These postcards are dated January 16th, no year, but I'm making the assumption that they followed the last postcard I posted dated December, 1932 where he lamented that he hadn't been able to find any swords yet. It would be awful to think that it was the other way around, that an entire year had passed and he still hadn't found those swords! But I just don't know.....
 
The postcards were written from Bir Kassab, Syria.
 

 

 
Dear Ernest
 
How would you like to live in a Bedouin camp. I have been in one for two weeks. 450 tents and about 7000 camels. You are lucky you are not a Bedouin boy for they lead a hard life. When I get to Damascus I'm going to get you an Arab sword too.
 
Dad

 

 

 
Dear Lee,
 
We are camping out in the desert with the Bedouins. Have been here for two weeks and although the map shows a lake here, it's dry. It has been awfully cold, freezing every night. From here we go to Damascus where I've found I can get you an Arab sword. It's been a great trip.
 
Dad

I don't know if the boys ever did get those swords. I certainly don't recall ever seeing one, or a picture of one or even hearing about one. I only have these postcards and their promises.
 

Thursday, October 9, 2008

Greening Halloween

 

 
Before you know it, Halloween will be upon us, complete with the rush to find or make the perfect costume, fill up the candy bowl for those trick-or-treaters and then trek through the neighborhood collecting a years worth of candy to be consumed within the next 48 hours.
 
********insert sound of screeching tires here***********
 
But it doesn't have to be this way! Okay, the part about the costumes still stands. BUT we don't have to succumb to the candy madness. There are options that are not only acceptable to us as parents but will also be welcomed and embraced by your children.
 
The acknowledged expert on returning sanity to Halloween is Corey Cowell-Lipson, founder of Green Halloween. Her website is a wealth of how-to-do-Halloween-right information which includes "safe" candy for those who cannot imagine Halloween without it to lists of alternative treats for those who look forward to the day when Halloween is not synonymous with sugar.
 
So while you still have time to sanely approach this holiday, check out Green Halloween and try to make a few changes this year to green your holiday celebration.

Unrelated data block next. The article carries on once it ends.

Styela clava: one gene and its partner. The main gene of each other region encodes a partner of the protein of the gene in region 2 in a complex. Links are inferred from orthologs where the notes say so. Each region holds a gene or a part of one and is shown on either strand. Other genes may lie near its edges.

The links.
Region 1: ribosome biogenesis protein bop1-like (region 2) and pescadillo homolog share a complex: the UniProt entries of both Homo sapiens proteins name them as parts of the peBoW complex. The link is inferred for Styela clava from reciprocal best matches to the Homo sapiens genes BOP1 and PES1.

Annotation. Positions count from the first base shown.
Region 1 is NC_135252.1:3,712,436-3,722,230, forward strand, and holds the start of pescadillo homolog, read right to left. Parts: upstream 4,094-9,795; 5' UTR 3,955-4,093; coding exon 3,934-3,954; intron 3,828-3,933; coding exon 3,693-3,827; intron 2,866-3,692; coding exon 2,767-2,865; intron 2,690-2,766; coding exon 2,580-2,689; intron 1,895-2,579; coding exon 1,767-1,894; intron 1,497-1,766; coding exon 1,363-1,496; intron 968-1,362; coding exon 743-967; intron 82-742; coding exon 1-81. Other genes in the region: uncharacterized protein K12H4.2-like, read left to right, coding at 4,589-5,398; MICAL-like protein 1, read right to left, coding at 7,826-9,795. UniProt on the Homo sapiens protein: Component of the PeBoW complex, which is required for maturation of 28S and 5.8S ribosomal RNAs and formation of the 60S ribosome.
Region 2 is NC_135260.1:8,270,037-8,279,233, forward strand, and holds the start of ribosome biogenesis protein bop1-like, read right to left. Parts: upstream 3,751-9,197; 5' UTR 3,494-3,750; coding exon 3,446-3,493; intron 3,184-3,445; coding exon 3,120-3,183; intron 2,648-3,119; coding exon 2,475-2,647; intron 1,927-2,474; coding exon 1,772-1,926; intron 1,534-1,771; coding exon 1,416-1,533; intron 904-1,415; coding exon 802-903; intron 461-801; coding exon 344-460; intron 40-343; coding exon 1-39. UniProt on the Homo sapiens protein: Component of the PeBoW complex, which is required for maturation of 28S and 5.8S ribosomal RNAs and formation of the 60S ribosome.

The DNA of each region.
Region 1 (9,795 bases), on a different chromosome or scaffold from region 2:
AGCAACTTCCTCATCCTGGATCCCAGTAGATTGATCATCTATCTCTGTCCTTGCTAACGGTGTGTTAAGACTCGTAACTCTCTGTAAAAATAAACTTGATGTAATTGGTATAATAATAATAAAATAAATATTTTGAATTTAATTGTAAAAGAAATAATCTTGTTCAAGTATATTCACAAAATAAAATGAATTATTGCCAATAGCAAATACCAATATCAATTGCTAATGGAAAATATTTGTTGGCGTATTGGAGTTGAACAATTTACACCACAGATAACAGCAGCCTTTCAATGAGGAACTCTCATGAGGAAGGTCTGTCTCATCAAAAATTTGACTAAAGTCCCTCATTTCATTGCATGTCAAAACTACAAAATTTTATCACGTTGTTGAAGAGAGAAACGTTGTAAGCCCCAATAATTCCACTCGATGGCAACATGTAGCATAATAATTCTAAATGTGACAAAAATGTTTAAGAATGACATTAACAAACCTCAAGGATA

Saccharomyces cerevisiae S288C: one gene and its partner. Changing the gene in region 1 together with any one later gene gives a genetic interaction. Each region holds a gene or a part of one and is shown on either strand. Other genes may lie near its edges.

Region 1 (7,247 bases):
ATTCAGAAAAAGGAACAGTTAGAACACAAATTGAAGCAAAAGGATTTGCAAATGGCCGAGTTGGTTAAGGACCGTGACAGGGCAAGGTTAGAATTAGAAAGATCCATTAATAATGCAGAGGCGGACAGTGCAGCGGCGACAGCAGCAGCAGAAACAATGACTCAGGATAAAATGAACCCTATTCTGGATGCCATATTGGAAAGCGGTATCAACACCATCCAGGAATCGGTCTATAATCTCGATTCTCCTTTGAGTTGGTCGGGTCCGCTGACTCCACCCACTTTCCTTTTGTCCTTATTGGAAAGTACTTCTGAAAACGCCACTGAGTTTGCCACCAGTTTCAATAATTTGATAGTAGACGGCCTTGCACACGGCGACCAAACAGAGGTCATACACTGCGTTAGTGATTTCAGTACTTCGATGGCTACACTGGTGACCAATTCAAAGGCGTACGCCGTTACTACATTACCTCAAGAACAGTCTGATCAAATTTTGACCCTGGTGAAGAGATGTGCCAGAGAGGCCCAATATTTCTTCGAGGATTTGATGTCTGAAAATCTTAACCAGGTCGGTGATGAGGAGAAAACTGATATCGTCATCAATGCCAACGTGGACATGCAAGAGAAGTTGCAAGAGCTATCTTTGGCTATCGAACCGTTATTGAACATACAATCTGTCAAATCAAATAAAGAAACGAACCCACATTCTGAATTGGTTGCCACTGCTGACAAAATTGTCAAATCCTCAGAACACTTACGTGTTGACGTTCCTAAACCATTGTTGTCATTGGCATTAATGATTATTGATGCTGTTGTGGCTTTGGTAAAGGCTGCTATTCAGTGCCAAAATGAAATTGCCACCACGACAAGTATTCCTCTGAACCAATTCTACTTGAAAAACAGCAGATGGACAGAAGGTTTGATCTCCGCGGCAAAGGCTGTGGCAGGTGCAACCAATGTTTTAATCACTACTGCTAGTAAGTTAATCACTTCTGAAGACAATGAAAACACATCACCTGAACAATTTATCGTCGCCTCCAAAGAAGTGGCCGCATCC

Don't forget to check out her blog for even more tips like hosting a costume swap or even a Halloween decor swap. See, there's more than just fun for kids here!
 

Wednesday, October 8, 2008

Wordless Wednesday: Pig Roast

 

 
The calm before the pig roast storm...yes, that's the barbecue in the background.
 
Read the story behind the pig roast here.
 

Tuesday, October 7, 2008

And Baby Makes 8

 
I have three sons.
 
My first four grandchildren were girls! YEAH!
 
Finally, pink and ribbons and frills...I did it all!
 
My sons blamed me. They said I had cursed them.
 
But the next three grandchildren were boys.
 
See? No curse!
 
And grandbaby #8 is due in February.
 
This is last week's ultrasound.
 

 
Can you tell if I'm having a granddaughter?
 
Or a grandson?
 
Hint: you can't tell by the foot!
 
UPDATE: IT'S A BOY :)
 

Monday, October 6, 2008

Renovations and Potty Training

 
This post is dedicated to Michelle at Scribbit who is coping with a major home renovation. She shared her construction woes last Thursday.
 
Long, long ago, the fall my first boys were 4 years old and 4 months old, we undertook a major house renovation/addition that included the demolition of one end of the existing farmhouse - that would be the part with the kitchen, our bedroom and the only bathroom.
 
You can immediately see the problem.
 
We set up our kitchen appliances and a sink at one end of the dining room. I slept on the living room couch; the baby's crib was set up in the corner and a makeshift closet sat in front of the fireplace. My husband shared twin beds with our 4 year old in one upstairs bedroom and my FIL stayed undisturbed in his bedroom across the hall.
 
We ran plumbing to the upstairs hall for a bathtub. But no toilet...this was supposed to be a 4 month project and my husband decided we could manage with a port-a-potty.
 
Right. He had an office to go to. An office with a real bathroom.
 
Fall in Canada turns cold. Very cold. Finally my husband conceded that perhaps we should have an indoor toilet so one was installed next to the bathtub in the upstairs hall. All was discreetly hidden behind an old fashioned indoor drying rack draped with my old college bedspread - think Pier 1 indian print cotton. No door. Not even a floor to ceiling partition. But I was not complaining. No more trips outside!